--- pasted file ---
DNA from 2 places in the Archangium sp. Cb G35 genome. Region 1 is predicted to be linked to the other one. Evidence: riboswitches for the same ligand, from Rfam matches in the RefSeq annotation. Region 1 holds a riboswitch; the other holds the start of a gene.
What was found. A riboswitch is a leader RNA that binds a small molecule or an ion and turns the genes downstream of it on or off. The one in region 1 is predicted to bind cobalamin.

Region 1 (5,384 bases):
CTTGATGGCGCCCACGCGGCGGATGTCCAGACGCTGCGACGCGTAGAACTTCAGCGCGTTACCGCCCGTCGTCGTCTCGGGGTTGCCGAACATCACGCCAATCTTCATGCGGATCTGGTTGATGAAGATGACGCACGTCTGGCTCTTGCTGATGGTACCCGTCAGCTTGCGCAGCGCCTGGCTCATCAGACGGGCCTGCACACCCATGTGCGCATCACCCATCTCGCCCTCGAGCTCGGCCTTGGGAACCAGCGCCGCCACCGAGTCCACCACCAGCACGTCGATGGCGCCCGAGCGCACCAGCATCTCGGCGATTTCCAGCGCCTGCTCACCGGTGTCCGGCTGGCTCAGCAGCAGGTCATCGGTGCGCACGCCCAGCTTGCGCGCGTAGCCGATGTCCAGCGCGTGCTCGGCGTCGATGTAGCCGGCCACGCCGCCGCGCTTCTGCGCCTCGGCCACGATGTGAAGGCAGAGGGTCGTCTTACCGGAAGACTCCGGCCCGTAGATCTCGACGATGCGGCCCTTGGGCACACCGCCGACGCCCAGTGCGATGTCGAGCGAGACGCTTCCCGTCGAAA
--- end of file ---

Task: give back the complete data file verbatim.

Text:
DNA from 2 places in the Archangium sp. Cb G35 genome. Region 1 is predicted to be linked to the other one. Evidence: riboswitches for the same ligand, from Rfam matches in the RefSeq annotation. Region 1 holds a riboswitch; the other holds the start of a gene.
What was found. A riboswitch is a leader RNA that binds a small molecule or an ion and turns the genes downstream of it on or off. The one in region 1 is predicted to bind cobalamin.

Region 1 (5,384 bases):
CTTGATGGCGCCCACGCGGCGGATGTCCAGACGCTGCGACGCGTAGAACTTCAGCGCGTTACCGCCCGTCGTCGTCTCGGGGTTGCCGAACATCACGCCAATCTTCATGCGGATCTGGTTGATGAAGATGACGCACGTCTGGCTCTTGCTGATGGTACCCGTCAGCTTGCGCAGCGCCTGGCTCATCAGACGGGCCTGCACACCCATGTGCGCATCACCCATCTCGCCCTCGAGCTCGGCCTTGGGAACCAGCGCCGCCACCGAGTCCACCACCAGCACGTCGATGGCGCCCGAGCGCACCAGCATCTCGGCGATTTCCAGCGCCTGCTCACCGGTGTCCGGCTGGCTCAGCAGCAGGTCATCGGTGCGCACGCCCAGCTTGCGCGCGTAGCCGATGTCCAGCGCGTGCTCGGCGTCGATGTAGCCGGCCACGCCGCCGCGCTTCTGCGCCTCGGCCACGATGTGAAGGCAGAGGGTCGTCTTACCGGAAGACTCCGGCCCGTAGATCTCGACGATGCGGCCCTTGGGCACACCGCCGACGCCCAGTGCGATGTCGAGCGAGACGCTTCCCGTCGAAA